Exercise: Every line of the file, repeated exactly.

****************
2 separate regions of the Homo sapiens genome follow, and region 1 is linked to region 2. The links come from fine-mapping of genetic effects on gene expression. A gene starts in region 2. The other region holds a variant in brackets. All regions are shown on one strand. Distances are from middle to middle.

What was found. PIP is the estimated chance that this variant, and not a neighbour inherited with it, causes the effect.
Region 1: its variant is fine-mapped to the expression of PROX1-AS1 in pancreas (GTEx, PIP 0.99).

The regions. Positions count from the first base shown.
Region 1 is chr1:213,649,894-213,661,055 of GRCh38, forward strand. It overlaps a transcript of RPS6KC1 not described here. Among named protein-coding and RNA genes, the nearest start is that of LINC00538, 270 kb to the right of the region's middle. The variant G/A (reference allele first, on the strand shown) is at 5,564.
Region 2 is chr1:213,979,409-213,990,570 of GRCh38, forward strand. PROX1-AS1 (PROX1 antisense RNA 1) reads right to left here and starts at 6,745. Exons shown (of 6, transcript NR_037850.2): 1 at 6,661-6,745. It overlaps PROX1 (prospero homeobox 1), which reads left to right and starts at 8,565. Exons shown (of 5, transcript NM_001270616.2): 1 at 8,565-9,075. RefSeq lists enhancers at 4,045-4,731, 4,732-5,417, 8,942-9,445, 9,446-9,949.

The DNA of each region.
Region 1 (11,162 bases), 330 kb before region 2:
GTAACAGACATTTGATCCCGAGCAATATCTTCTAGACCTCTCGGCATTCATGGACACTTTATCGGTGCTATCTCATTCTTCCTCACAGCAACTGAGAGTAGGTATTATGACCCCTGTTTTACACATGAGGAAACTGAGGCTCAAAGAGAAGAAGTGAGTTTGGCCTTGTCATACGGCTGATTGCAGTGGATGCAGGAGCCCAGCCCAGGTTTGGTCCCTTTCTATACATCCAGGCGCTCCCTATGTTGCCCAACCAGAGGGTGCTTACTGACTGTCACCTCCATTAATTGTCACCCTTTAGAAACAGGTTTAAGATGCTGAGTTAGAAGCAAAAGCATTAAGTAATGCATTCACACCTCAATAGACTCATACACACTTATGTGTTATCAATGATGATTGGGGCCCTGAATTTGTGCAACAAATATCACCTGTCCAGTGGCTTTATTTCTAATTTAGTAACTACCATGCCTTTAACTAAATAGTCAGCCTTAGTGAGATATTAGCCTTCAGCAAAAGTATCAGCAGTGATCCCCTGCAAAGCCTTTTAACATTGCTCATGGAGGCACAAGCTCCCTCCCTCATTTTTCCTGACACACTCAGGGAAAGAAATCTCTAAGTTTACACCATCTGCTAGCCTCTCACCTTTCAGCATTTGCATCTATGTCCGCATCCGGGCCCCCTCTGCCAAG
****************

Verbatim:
2 separate regions of the Homo sapiens genome follow, and region 1 is linked to region 2. The links come from fine-mapping of genetic effects on gene expression. A gene starts in region 2. The other region holds a variant in brackets. All regions are shown on one strand. Distances are from middle to middle.

What was found. PIP is the estimated chance that this variant, and not a neighbour inherited with it, causes the effect.
Region 1: its variant is fine-mapped to the expression of PROX1-AS1 in pancreas (GTEx, PIP 0.99).

The regions. Positions count from the first base shown.
Region 1 is chr1:213,649,894-213,661,055 of GRCh38, forward strand. It overlaps a transcript of RPS6KC1 not described here. Among named protein-coding and RNA genes, the nearest start is that of LINC00538, 270 kb to the right of the region's middle. The variant G/A (reference allele first, on the strand shown) is at 5,564.
Region 2 is chr1:213,979,409-213,990,570 of GRCh38, forward strand. PROX1-AS1 (PROX1 antisense RNA 1) reads right to left here and starts at 6,745. Exons shown (of 6, transcript NR_037850.2): 1 at 6,661-6,745. It overlaps PROX1 (prospero homeobox 1), which reads left to right and starts at 8,565. Exons shown (of 5, transcript NM_001270616.2): 1 at 8,565-9,075. RefSeq lists enhancers at 4,045-4,731, 4,732-5,417, 8,942-9,445, 9,446-9,949.

The DNA of each region.
Region 1 (11,162 bases), 330 kb before region 2:
GTAACAGACATTTGATCCCGAGCAATATCTTCTAGACCTCTCGGCATTCATGGACACTTTATCGGTGCTATCTCATTCTTCCTCACAGCAACTGAGAGTAGGTATTATGACCCCTGTTTTACACATGAGGAAACTGAGGCTCAAAGAGAAGAAGTGAGTTTGGCCTTGTCATACGGCTGATTGCAGTGGATGCAGGAGCCCAGCCCAGGTTTGGTCCCTTTCTATACATCCAGGCGCTCCCTATGTTGCCCAACCAGAGGGTGCTTACTGACTGTCACCTCCATTAATTGTCACCCTTTAGAAACAGGTTTAAGATGCTGAGTTAGAAGCAAAAGCATTAAGTAATGCATTCACACCTCAATAGACTCATACACACTTATGTGTTATCAATGATGATTGGGGCCCTGAATTTGTGCAACAAATATCACCTGTCCAGTGGCTTTATTTCTAATTTAGTAACTACCATGCCTTTAACTAAATAGTCAGCCTTAGTGAGATATTAGCCTTCAGCAAAAGTATCAGCAGTGATCCCCTGCAAAGCCTTTTAACATTGCTCATGGAGGCACAAGCTCCCTCCCTCATTTTTCCTGACACACTCAGGGAAAGAAATCTCTAAGTTTACACCATCTGCTAGCCTCTCACCTTTCAGCATTTGCATCTATGTCCGCATCCGGGCCCCCTCTGCCAAG